Farewell Darrell Tryon, farewell Kim McKenzie

This week we mourn the loss of two ANU colleagues, whose deaths have ended their different and remarkable contributions to documenting societies, languages and ways of life.

Darrell Tryon

Darrell Tryon

Darrell Tryon documented new and old languages in Vanuatu, the Solomons and Australia, helped speakers work on their own languages, and wrote about the history of languages. Initial short obituaries have appeared: in Tahiti Infos. Malcolm Ross’s short obituary is republished here. Uri Tadmor’s (Mouton de Gruyter) is on Linguistlist, and ends with “We will all miss Darrell’s kindness, charm, and humor as well as his great scholarship.” To which, add his practical low-key attitude to solving problems and getting excellent ventures underway.

Kim McKenzie

Kim McKenzie

Kim McKenzie was a widely loved and admired ethnographic film-maker who made a number of collaborative and innovative documentaries and multi-media projects about people in remote Indigenous Australia, ranging from the amazing People of the Rivermouth: the Joborr Texts of Frank Gurrmanamana, made with Les Hiatt, to documentaries made with Murray Garde and Bininj Kunwok people: Fragments of the Owl’s Egg (2005), Kun-wok, kun-bolkken: The Language of Land (2006), and, more recently work on climate change and Indigenous people: Fighting Carbon with fire (2009). He’d worked in the Australian Institute of Aboriginal and Torres Strait Islander Studies before moving to ANU and helping get the Digital Humanities Hub underway.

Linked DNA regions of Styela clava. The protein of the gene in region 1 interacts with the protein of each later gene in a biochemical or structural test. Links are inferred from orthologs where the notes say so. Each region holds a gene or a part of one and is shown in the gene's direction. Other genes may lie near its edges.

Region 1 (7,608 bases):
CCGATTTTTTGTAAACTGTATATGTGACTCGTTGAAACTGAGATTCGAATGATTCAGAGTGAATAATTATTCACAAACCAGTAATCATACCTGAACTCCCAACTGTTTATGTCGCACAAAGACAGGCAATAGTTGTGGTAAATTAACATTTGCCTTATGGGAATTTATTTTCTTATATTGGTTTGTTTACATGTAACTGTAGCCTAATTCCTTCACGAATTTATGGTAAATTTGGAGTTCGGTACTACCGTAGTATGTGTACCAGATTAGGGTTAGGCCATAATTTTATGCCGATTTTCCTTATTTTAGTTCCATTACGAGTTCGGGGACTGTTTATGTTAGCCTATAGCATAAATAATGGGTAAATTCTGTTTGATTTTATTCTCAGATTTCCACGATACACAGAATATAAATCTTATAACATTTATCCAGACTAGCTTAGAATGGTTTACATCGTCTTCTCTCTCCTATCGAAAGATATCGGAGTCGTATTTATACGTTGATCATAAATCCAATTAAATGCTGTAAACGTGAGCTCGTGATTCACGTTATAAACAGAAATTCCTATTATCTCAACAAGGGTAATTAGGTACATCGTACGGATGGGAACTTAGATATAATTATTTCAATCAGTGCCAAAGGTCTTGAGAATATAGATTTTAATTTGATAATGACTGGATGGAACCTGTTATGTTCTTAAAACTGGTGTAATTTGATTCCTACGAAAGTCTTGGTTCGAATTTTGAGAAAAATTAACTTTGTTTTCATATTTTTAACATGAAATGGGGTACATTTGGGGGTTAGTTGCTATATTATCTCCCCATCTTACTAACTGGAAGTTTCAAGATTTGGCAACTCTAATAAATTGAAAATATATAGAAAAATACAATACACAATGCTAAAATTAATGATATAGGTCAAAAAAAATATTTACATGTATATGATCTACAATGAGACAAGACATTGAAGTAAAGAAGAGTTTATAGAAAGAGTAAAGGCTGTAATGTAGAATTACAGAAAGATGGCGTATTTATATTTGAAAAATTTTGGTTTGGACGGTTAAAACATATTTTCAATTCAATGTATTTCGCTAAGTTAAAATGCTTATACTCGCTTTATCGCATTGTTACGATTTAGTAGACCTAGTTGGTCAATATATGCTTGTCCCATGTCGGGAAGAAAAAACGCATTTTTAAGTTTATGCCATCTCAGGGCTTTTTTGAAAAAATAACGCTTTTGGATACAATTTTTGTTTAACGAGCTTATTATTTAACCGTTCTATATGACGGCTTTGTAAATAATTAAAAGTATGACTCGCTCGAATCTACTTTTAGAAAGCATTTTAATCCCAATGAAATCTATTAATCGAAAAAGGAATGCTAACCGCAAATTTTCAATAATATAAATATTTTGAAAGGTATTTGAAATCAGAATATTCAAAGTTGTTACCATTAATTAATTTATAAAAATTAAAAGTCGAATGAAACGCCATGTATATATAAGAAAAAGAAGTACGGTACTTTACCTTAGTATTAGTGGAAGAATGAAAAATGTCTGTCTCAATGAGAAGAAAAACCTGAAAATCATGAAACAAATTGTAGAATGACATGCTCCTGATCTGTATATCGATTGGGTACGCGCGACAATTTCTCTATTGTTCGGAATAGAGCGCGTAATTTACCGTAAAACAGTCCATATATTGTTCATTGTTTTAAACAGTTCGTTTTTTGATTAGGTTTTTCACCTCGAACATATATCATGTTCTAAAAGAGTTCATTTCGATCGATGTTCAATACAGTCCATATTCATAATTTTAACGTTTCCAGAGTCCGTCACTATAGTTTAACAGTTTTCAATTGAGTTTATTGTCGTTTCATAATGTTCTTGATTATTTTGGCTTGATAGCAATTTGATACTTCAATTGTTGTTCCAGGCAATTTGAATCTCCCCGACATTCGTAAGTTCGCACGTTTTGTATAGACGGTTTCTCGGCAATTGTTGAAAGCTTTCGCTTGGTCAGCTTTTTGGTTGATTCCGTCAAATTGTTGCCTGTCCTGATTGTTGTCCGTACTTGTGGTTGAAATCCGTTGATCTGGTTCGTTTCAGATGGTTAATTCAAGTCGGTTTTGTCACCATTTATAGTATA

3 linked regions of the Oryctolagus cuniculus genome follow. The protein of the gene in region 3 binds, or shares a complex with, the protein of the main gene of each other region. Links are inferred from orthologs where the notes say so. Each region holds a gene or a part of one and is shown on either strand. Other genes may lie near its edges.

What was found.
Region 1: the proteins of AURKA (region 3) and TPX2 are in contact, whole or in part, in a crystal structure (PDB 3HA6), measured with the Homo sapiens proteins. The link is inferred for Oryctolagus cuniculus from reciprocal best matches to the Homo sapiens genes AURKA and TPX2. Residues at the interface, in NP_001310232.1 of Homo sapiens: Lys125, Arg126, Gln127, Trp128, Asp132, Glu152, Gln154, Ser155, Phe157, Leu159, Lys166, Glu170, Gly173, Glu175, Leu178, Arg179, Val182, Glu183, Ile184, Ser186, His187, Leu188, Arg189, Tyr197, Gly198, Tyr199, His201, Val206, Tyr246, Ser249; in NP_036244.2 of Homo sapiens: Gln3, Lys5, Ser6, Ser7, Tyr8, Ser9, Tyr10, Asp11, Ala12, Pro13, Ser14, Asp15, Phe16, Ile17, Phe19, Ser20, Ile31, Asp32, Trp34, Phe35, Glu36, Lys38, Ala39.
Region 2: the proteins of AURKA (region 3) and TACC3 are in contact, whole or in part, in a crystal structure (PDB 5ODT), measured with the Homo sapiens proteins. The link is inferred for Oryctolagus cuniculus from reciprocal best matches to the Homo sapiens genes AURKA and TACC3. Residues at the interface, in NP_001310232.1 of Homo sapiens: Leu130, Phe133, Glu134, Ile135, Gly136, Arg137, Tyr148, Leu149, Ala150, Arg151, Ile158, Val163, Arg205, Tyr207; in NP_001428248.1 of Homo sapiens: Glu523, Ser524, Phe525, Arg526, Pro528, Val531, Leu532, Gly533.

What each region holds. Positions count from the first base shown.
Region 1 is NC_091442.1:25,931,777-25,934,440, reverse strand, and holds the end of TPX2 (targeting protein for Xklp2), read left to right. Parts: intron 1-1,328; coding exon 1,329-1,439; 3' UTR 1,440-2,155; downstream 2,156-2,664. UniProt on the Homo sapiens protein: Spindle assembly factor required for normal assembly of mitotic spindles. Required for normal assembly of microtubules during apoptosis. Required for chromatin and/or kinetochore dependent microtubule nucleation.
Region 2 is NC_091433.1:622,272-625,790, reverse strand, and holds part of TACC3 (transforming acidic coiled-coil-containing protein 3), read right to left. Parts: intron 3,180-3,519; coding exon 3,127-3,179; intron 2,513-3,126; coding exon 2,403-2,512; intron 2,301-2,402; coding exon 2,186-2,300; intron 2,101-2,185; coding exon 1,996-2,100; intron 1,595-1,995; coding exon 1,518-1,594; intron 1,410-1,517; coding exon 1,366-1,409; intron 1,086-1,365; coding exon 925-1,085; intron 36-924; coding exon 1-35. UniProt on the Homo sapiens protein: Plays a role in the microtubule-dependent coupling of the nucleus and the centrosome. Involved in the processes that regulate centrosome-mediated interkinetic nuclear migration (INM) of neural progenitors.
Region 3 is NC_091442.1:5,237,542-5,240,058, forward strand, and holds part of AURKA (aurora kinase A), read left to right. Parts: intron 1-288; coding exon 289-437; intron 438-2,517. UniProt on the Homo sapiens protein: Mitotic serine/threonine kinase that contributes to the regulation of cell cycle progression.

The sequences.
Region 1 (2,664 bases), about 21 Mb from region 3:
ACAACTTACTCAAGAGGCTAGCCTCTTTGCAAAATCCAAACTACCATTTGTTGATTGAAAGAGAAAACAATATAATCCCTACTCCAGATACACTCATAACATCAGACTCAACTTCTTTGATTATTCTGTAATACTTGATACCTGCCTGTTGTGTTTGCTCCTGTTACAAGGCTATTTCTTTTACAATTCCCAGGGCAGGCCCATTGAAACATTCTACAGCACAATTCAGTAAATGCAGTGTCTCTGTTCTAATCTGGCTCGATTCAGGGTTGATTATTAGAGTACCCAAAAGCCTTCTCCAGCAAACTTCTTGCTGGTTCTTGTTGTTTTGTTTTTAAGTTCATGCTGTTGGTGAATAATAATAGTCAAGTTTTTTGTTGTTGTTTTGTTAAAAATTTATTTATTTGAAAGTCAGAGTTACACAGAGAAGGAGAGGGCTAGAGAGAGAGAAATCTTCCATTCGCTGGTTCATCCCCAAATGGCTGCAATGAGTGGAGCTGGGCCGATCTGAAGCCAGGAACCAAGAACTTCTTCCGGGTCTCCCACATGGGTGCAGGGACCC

Farewell Darrell, farewell Kim.

One Comment

  1. Gordon Dougal says:

    I worked with Kim for a short time at The Australian Institute of Aboriginal Studies (correct title at the time). He was great friend and supportive mentor. A wealth of knowledge, and insight. It is a shock to learn of his death nearly 12 months later.

    If any one could forward any details and if possible pass on my best wishes to his wife and daughter.

    Gordon Dougal.

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